Phishing attacks, in which scammers try to trick you out of your private information or money, are one of the most prevalent threats we see today. Part of the problem is that the cybercriminals have numerous ways in which to hook you, either online, over the phone, or even in person.
In today’s busy world we are often bombarded with information and it can be hard to tell who to trust, and when to be wary. But given that online phishing attacks alone grew to over 1.2 million in 2016, costing consumers and businesses billions of dollars, it’s worth learning more about common phishing lures and how to avoid them.
The first thing you should know about phishing is that it almost always involves a form of “social engineering”, in which the scammer tries to manipulate you into trusting them for fraudulent purposes, often by pretending to be a legitimate person or business.
You can get a better idea of how this works by learning about some of the most popular scams circulating today:
- The CEO Scam—This scam appears as an email from a leader in your organization, asking for highly sensitive information like company accounts, employee salaries and Social Security numbers. The hackers “spoof”, or fake, the boss’ email address so it looks like a legitimate internal company email. That’s what makes this scam so convincing—the lure is that you want to do your job and please your boss. But keep this scam in mind if you receive an email asking for confidential or highly sensitive information, and ask the apparent sender directly whether the request is real, before responding.
- The Urgent Email Attachment—Phishing emails that try to trick you into downloading a dangerous attachment that can potentially infect your computer and steal your private information have been around for a long time. This is because they work. You’ve probably received emails asking you to download attachments confirming a package delivery, trip itinerary or prize. They might urge you to “respond immediately!” The lure here is offering you something you want, and invoking a sense of urgency to get you to click.
- The “Lucky” Phone Call—How fortunate! You’ve won a free gift, an exclusive service, or a great deal on a trip to Las Vegas. Just remember, whatever “limited time offer” you’re being sold, it’s probably a phishing scam designed to get you to give up your credit card number or identity information. The lure here is something free or exciting at what appears to be little or no cost to you.
- The Romance Scam—This one can happen completely online, over the phone, or in person once contact is established. But the romance scam always starts with someone supposedly looking for love. The scammer often puts a phony ad online, or poses as a friend-of-a-friend on social media and contacts you directly. But what starts as the promise of love or partnership, often leads to requests for money or pricey gifts. The scammer will sometimes spin a hardship story, saying they need to borrow money to come visit you or pay their phone bill so they can stay in touch. The lure here is simple—love and acceptance.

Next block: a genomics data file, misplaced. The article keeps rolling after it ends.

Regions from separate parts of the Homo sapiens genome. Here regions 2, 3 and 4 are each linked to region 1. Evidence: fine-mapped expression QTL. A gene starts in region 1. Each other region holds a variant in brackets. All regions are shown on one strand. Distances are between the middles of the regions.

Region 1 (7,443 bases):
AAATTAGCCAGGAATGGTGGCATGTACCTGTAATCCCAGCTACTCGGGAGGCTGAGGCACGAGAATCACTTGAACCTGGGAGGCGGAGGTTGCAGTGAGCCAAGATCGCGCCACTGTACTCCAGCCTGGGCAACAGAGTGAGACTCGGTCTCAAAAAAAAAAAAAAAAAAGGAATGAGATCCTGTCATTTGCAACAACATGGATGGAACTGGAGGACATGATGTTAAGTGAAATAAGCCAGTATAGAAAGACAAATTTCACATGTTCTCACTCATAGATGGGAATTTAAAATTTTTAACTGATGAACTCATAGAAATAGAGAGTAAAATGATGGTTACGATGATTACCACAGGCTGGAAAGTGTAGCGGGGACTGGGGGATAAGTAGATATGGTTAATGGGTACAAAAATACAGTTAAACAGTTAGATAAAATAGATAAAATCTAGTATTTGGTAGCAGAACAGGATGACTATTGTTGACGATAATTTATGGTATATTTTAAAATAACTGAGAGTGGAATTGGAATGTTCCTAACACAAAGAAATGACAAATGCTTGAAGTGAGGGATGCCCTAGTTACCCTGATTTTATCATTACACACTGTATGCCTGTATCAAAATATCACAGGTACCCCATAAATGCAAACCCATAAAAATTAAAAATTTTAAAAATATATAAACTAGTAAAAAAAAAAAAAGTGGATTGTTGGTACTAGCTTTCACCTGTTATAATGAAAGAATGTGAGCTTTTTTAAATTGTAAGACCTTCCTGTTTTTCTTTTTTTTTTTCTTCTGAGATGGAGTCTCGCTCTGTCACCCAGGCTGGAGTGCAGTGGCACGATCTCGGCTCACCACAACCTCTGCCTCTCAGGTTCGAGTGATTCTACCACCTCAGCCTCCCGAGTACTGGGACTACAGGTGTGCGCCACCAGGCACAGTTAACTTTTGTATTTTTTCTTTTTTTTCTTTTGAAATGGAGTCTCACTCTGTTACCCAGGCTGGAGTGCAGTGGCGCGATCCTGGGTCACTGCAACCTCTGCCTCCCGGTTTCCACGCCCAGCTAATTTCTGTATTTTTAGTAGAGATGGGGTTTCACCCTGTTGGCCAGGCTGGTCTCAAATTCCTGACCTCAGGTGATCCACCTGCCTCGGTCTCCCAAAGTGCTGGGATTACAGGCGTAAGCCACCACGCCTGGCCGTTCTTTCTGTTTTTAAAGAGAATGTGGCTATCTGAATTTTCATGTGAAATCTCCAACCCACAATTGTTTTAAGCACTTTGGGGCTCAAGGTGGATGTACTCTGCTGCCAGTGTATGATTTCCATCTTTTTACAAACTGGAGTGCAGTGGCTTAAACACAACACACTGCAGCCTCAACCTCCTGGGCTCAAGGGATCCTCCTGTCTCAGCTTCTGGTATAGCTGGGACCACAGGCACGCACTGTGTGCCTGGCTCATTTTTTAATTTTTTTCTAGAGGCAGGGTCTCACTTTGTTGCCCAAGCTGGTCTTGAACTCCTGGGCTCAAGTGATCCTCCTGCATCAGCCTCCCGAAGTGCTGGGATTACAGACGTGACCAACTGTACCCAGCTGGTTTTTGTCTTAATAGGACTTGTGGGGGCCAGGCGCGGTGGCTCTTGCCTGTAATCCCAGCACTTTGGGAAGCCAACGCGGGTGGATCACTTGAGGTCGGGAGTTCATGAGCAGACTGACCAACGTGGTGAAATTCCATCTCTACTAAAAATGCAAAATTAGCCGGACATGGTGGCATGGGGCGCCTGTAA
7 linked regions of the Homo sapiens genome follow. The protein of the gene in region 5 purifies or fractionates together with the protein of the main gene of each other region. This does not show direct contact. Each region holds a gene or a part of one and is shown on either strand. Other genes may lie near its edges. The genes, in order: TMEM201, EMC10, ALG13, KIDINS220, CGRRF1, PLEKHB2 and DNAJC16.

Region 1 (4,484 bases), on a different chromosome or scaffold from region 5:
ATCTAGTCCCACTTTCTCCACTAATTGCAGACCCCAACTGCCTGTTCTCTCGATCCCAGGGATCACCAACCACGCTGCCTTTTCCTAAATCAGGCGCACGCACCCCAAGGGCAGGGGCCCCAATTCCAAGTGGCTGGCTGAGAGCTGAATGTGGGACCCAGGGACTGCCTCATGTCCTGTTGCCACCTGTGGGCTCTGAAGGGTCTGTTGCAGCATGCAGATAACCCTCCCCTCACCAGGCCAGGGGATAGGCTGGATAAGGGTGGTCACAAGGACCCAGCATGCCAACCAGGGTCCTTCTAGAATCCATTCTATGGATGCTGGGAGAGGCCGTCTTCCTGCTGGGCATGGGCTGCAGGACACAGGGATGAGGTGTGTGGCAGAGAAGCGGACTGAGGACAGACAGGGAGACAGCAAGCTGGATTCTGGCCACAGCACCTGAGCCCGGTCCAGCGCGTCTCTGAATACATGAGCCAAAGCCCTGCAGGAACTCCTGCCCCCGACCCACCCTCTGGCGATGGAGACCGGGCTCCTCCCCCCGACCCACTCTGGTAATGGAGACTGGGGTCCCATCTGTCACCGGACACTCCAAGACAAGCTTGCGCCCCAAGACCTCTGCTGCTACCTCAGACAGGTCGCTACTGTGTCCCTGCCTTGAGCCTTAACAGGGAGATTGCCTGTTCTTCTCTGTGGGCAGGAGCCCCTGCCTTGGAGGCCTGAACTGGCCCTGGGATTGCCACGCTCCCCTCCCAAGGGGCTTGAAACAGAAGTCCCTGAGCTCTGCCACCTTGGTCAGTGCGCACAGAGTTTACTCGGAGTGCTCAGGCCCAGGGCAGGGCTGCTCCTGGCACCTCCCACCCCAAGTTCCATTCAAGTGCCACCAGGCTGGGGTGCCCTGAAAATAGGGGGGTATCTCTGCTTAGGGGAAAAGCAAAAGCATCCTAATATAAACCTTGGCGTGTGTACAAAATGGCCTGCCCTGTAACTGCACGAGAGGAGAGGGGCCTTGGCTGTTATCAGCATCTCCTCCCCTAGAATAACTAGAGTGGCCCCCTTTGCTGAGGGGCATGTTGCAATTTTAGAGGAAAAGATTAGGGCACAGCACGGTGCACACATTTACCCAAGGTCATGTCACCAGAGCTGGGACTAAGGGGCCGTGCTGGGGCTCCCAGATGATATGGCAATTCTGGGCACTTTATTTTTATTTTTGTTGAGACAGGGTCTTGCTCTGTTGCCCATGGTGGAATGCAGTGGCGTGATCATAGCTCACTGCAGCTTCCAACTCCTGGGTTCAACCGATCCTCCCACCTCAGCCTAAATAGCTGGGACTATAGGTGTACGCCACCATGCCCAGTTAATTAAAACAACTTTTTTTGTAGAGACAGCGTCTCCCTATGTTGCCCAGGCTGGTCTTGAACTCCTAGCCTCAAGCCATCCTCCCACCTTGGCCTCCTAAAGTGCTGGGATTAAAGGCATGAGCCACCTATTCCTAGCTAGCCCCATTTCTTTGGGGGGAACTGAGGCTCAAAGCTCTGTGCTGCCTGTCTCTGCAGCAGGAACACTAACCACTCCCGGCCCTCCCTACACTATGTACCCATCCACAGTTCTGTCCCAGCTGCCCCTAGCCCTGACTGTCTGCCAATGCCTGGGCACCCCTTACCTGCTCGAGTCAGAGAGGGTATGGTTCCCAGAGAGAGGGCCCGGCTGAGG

- The Mobile Phish—Our heavy use of mobile devices have given scammers yet another avenue of attack. They may distribute fake mobile apps that secretly gather your personal information in the background, or they could send phony text messages, inviting you to click on a dangerous link. Either way, you may be misled by a false sense of trust in who has access to your mobile device. In this case, you may be lured by the convenience of an app, or expediency of a message.
Here are some more smart ways not to get hooked:
- Be wary of anyone who asks for more information than they need, even if you are talking to a company or bank you do business with.
- When responding to a message, first check to see if you recognize the sender’s name and email address.
- Before clicking on a link, hover over it to see if the URL address looks legitimate.
- Before logging into an online account, make sure the web address is correct. Phishers often forge legitimate websites, like online storage accounts, hoping to trick you into entering your login details.
- Avoid “free” offers, or deals that sound too good to be true. They probably are.
- Always use comprehensive security software to protect your devices and information from malware and other threats that might result from a phishing scam.
Story added 8. September 2017, content source with full text you can find at link above.
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